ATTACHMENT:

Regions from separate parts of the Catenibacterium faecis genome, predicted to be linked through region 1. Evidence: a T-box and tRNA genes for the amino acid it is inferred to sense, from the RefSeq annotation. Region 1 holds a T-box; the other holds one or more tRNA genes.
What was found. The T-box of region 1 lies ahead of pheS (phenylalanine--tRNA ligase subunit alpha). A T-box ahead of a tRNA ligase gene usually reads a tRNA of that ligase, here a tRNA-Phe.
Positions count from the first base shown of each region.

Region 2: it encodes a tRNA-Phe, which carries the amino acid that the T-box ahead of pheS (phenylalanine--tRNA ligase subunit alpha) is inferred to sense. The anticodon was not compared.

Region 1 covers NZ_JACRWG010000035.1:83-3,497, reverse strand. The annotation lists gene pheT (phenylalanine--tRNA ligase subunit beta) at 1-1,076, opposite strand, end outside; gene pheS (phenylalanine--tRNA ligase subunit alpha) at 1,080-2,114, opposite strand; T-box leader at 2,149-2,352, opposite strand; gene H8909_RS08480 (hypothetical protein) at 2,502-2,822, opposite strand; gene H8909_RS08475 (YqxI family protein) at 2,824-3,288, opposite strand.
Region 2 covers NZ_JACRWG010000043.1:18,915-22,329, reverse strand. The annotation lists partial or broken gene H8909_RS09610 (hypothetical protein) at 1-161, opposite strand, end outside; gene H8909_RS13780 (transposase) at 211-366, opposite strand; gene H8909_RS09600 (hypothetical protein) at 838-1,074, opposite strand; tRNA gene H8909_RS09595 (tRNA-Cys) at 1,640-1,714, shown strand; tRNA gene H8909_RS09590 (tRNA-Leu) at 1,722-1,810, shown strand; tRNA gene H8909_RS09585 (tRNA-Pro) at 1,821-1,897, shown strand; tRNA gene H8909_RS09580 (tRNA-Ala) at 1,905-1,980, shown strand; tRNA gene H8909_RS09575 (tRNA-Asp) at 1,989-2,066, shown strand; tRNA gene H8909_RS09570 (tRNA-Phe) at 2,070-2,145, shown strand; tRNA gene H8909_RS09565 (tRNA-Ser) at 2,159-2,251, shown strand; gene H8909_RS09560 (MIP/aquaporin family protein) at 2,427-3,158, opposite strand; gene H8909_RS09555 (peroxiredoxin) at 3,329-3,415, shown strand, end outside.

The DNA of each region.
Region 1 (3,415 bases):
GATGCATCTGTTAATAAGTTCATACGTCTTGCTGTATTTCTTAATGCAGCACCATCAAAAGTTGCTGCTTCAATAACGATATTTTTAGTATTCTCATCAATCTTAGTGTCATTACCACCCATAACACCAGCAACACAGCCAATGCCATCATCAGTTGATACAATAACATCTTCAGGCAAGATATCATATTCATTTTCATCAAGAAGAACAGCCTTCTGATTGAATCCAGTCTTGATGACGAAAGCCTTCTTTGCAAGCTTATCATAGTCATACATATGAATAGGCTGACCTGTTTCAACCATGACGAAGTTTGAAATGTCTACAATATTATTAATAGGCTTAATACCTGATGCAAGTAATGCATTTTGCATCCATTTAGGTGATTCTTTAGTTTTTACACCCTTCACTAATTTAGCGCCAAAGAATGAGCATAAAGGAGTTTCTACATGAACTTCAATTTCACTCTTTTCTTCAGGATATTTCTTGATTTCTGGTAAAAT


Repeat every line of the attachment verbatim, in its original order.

Regions from separate parts of the Catenibacterium faecis genome, predicted to be linked through region 1. Evidence: a T-box and tRNA genes for the amino acid it is inferred to sense, from the RefSeq annotation. Region 1 holds a T-box; the other holds one or more tRNA genes.
What was found. The T-box of region 1 lies ahead of pheS (phenylalanine--tRNA ligase subunit alpha). A T-box ahead of a tRNA ligase gene usually reads a tRNA of that ligase, here a tRNA-Phe.
Positions count from the first base shown of each region.

Region 2: it encodes a tRNA-Phe, which carries the amino acid that the T-box ahead of pheS (phenylalanine--tRNA ligase subunit alpha) is inferred to sense. The anticodon was not compared.

Region 1 covers NZ_JACRWG010000035.1:83-3,497, reverse strand. The annotation lists gene pheT (phenylalanine--tRNA ligase subunit beta) at 1-1,076, opposite strand, end outside; gene pheS (phenylalanine--tRNA ligase subunit alpha) at 1,080-2,114, opposite strand; T-box leader at 2,149-2,352, opposite strand; gene H8909_RS08480 (hypothetical protein) at 2,502-2,822, opposite strand; gene H8909_RS08475 (YqxI family protein) at 2,824-3,288, opposite strand.
Region 2 covers NZ_JACRWG010000043.1:18,915-22,329, reverse strand. The annotation lists partial or broken gene H8909_RS09610 (hypothetical protein) at 1-161, opposite strand, end outside; gene H8909_RS13780 (transposase) at 211-366, opposite strand; gene H8909_RS09600 (hypothetical protein) at 838-1,074, opposite strand; tRNA gene H8909_RS09595 (tRNA-Cys) at 1,640-1,714, shown strand; tRNA gene H8909_RS09590 (tRNA-Leu) at 1,722-1,810, shown strand; tRNA gene H8909_RS09585 (tRNA-Pro) at 1,821-1,897, shown strand; tRNA gene H8909_RS09580 (tRNA-Ala) at 1,905-1,980, shown strand; tRNA gene H8909_RS09575 (tRNA-Asp) at 1,989-2,066, shown strand; tRNA gene H8909_RS09570 (tRNA-Phe) at 2,070-2,145, shown strand; tRNA gene H8909_RS09565 (tRNA-Ser) at 2,159-2,251, shown strand; gene H8909_RS09560 (MIP/aquaporin family protein) at 2,427-3,158, opposite strand; gene H8909_RS09555 (peroxiredoxin) at 3,329-3,415, shown strand, end outside.

The DNA of each region.
Region 1 (3,415 bases):
GATGCATCTGTTAATAAGTTCATACGTCTTGCTGTATTTCTTAATGCAGCACCATCAAAAGTTGCTGCTTCAATAACGATATTTTTAGTATTCTCATCAATCTTAGTGTCATTACCACCCATAACACCAGCAACACAGCCAATGCCATCATCAGTTGATACAATAACATCTTCAGGCAAGATATCATATTCATTTTCATCAAGAAGAACAGCCTTCTGATTGAATCCAGTCTTGATGACGAAAGCCTTCTTTGCAAGCTTATCATAGTCATACATATGAATAGGCTGACCTGTTTCAACCATGACGAAGTTTGAAATGTCTACAATATTATTAATAGGCTTAATACCTGATGCAAGTAATGCATTTTGCATCCATTTAGGTGATTCTTTAGTTTTTACACCCTTCACTAATTTAGCGCCAAAGAATGAGCATAAAGGAGTTTCTACATGAACTTCAATTTCACTCTTTTCTTCAGGATATTTCTTGATTTCTGGTAAAAT